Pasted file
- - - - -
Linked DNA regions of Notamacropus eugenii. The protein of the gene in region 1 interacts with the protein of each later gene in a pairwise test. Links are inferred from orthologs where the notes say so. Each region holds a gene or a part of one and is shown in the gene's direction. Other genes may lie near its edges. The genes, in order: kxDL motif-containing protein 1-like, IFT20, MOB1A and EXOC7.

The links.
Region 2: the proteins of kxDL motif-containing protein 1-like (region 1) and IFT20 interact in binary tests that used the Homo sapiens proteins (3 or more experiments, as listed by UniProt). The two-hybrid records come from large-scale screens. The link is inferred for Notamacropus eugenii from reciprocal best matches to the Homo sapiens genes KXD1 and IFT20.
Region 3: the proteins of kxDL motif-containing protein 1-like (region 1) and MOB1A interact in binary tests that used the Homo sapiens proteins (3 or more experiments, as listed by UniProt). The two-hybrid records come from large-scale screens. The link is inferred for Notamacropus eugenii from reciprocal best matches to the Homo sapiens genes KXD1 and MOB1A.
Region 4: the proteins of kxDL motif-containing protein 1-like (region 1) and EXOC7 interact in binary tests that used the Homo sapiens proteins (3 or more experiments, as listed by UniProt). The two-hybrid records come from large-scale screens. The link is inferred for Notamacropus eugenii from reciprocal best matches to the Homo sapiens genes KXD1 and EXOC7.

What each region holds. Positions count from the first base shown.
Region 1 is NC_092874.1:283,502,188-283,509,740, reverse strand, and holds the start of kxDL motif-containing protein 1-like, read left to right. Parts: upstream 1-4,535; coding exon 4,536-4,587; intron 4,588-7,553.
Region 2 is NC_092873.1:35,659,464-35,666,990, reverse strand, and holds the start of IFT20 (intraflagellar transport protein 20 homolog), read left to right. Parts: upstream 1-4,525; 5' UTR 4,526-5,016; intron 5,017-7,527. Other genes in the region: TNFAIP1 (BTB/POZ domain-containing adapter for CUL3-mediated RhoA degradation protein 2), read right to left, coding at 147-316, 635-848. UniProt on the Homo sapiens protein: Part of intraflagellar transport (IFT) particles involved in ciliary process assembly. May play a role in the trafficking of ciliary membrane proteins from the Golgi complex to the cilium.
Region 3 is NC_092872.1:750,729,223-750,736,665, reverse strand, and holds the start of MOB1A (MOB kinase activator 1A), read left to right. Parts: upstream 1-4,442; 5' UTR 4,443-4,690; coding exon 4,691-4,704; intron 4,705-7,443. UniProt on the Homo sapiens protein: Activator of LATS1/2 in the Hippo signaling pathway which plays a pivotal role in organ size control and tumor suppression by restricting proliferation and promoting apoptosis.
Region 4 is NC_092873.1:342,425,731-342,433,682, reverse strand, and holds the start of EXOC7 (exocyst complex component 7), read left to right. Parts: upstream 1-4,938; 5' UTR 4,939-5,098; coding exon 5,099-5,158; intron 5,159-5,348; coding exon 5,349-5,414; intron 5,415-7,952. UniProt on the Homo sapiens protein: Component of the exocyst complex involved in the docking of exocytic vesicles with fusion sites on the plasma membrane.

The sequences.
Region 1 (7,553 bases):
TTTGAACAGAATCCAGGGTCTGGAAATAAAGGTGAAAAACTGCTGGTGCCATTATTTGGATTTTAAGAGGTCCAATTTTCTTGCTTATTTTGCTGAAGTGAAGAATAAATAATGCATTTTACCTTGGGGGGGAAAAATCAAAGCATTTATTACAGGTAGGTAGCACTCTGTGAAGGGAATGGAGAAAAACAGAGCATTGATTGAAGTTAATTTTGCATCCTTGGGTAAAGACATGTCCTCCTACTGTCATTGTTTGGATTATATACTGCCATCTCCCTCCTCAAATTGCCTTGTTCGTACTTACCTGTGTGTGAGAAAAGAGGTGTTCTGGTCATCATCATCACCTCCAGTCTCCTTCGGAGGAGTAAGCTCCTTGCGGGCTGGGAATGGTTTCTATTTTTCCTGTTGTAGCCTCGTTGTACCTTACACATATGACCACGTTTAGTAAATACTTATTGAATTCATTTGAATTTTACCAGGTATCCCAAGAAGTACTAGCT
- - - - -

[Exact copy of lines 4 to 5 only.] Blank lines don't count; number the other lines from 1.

Region 3: the proteins of kxDL motif-containing protein 1-like (region 1) and MOB1A interact in binary tests that used the Homo sapiens proteins (3 or more experiments, as listed by UniProt). The two-hybrid records come from large-scale screens. The link is inferred for Notamacropus eugenii from reciprocal best matches to the Homo sapiens genes KXD1 and MOB1A.
Region 4: the proteins of kxDL motif-containing protein 1-like (region 1) and EXOC7 interact in binary tests that used the Homo sapiens proteins (3 or more experiments, as listed by UniProt). The two-hybrid records come from large-scale screens. The link is inferred for Notamacropus eugenii from reciprocal best matches to the Homo sapiens genes KXD1 and EXOC7.